Talk about your Freudian slip:
Skeptical, the lawyer for the plaintiffs read Pilson a quote from the writings of the late Paul “Bear” Bryant, in which the legendary University of Alabama coach observed in retirement, “I used to go along with the idea that football players on scholarship were student athletes, which is what the NCAA calls them, meaning student first and athlete second. We were kidding ourselves, trying to make it more palatable to the academicians. We don’t have to say that, and we shouldn’t. At the level we play, the boy is really an athlete first and a student second.”
That was a win for the plaintiffs, just getting that in the court record. But then it got better.
The lawyer, Bill Isaacson, asked Pilson if he thought such an opinion has an impact on the affection that Crimson Tide fans have for their team, and more broadly, television ratings for games.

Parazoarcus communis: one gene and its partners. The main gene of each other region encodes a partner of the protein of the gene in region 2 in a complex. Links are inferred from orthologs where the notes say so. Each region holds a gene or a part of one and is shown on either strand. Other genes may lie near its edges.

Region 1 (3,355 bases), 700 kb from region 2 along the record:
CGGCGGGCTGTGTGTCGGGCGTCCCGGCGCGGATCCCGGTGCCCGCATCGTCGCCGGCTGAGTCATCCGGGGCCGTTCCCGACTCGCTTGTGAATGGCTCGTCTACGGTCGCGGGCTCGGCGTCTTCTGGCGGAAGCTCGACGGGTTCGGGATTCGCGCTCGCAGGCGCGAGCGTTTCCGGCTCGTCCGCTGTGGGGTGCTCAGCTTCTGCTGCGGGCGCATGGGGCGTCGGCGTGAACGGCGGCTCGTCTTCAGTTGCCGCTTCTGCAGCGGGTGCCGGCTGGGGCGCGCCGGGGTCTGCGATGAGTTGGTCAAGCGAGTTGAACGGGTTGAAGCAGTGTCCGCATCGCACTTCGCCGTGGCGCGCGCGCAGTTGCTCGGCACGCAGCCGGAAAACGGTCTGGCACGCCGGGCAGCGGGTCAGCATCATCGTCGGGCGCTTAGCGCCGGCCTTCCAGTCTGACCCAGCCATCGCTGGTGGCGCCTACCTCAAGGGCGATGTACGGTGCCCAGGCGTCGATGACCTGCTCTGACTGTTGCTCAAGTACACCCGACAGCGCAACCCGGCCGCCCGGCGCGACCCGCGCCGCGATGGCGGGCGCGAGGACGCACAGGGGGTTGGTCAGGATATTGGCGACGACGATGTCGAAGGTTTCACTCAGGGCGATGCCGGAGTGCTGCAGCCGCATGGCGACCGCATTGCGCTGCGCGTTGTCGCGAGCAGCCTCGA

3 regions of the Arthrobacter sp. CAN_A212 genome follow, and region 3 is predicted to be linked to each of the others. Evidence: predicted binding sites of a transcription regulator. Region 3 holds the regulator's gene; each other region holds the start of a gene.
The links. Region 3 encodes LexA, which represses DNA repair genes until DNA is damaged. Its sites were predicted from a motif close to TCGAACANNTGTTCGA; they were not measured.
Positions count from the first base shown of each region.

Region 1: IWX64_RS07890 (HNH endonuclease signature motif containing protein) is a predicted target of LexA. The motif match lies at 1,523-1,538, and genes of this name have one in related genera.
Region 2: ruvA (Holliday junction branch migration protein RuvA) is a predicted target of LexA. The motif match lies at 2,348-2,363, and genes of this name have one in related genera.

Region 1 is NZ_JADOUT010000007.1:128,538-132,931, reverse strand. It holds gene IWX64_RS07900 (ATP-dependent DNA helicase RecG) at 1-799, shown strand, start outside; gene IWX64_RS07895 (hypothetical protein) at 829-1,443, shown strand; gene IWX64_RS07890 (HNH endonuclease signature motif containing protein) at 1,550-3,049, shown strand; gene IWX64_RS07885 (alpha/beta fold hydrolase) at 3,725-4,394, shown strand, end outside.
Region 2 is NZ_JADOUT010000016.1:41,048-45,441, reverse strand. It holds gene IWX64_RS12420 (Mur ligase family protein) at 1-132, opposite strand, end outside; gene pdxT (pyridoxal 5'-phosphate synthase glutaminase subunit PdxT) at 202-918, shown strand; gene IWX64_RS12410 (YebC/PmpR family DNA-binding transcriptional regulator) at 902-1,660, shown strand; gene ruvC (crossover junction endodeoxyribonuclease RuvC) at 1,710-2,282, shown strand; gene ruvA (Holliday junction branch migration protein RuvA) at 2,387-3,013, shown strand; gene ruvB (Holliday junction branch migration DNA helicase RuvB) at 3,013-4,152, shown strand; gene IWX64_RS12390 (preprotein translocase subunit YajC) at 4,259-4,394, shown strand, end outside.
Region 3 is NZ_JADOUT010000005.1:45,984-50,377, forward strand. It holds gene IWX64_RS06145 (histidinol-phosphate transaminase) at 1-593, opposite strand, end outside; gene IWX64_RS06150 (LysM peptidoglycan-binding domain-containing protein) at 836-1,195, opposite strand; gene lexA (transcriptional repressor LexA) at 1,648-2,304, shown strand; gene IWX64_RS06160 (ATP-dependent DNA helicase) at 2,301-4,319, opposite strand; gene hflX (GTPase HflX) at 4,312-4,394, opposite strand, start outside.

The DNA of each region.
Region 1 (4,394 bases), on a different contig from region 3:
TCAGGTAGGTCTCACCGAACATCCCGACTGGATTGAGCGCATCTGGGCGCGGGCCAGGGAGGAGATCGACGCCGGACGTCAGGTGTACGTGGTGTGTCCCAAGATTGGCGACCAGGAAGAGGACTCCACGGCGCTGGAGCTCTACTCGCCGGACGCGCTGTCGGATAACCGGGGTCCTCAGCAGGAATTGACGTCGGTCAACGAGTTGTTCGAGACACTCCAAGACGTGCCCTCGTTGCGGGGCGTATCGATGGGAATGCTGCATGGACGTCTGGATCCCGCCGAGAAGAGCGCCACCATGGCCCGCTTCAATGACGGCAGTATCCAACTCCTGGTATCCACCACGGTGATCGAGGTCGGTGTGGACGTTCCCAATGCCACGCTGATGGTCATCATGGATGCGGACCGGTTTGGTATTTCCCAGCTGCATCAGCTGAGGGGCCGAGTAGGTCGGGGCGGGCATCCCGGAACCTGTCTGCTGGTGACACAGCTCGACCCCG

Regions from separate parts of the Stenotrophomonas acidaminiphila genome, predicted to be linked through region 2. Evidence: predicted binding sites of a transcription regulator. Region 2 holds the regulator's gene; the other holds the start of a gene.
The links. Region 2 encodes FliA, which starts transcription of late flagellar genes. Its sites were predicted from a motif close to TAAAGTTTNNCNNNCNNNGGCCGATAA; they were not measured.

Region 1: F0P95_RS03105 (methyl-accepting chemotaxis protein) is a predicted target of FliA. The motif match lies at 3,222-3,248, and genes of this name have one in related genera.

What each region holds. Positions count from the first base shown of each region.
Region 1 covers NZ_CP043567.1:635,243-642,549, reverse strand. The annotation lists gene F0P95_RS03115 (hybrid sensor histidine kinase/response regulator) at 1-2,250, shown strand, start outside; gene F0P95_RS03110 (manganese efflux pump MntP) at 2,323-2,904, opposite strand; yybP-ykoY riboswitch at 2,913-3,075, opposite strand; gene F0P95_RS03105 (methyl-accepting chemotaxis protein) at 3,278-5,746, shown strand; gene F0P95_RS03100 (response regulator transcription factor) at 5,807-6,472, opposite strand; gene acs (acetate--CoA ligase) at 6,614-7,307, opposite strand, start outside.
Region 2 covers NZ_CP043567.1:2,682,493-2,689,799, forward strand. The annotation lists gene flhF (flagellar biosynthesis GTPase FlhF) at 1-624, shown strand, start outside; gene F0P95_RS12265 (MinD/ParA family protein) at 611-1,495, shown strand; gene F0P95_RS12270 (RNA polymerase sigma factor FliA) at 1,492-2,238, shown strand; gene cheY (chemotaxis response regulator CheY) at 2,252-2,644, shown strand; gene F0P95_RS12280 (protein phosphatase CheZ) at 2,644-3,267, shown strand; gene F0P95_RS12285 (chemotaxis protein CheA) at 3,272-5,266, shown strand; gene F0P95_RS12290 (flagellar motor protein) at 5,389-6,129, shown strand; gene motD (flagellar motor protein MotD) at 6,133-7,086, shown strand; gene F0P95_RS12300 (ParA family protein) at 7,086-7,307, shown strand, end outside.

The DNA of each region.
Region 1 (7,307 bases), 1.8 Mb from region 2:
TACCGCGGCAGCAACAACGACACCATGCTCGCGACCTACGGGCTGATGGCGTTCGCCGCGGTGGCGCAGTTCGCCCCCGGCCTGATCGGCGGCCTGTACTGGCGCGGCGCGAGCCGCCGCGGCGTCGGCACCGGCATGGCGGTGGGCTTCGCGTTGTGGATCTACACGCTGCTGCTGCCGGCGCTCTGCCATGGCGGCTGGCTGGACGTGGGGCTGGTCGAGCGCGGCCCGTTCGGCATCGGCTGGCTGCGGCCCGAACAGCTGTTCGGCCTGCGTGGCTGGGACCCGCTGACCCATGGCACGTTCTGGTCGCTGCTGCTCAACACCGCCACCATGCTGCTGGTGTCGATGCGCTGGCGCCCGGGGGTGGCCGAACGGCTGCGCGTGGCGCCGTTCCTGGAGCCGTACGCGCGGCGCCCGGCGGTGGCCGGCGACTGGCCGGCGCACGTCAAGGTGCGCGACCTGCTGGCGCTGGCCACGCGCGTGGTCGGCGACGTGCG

Pilson bristled, responding, “We’re talking about the strongest possible school in terms of pro football. I read what Bear says, but I — I think, frankly, the University of Alabama football advocates follow their team win or lose, paying them or not.”
You read that right. The court transcript did not get it wrong. Pilson called Bama a pro team.
Besides the pro team comment, read that last sentence of Pilson’s carefully. He took the position that paying student-athletes would make college football less attractive to its fans, yet there clearly says that Tide fans couldn’t care less about payment. (Hell, let’s face it – a major chunk of that fan base would support payment if it got Nick Saban even one more five-star, right?)
Then, again, maybe it wasn’t a slip after all.
Most interesting about Pilson’s oral gaffe on the stand was that no one — not the judge or even the NCAA’s lawyers — tried to correct his testimony.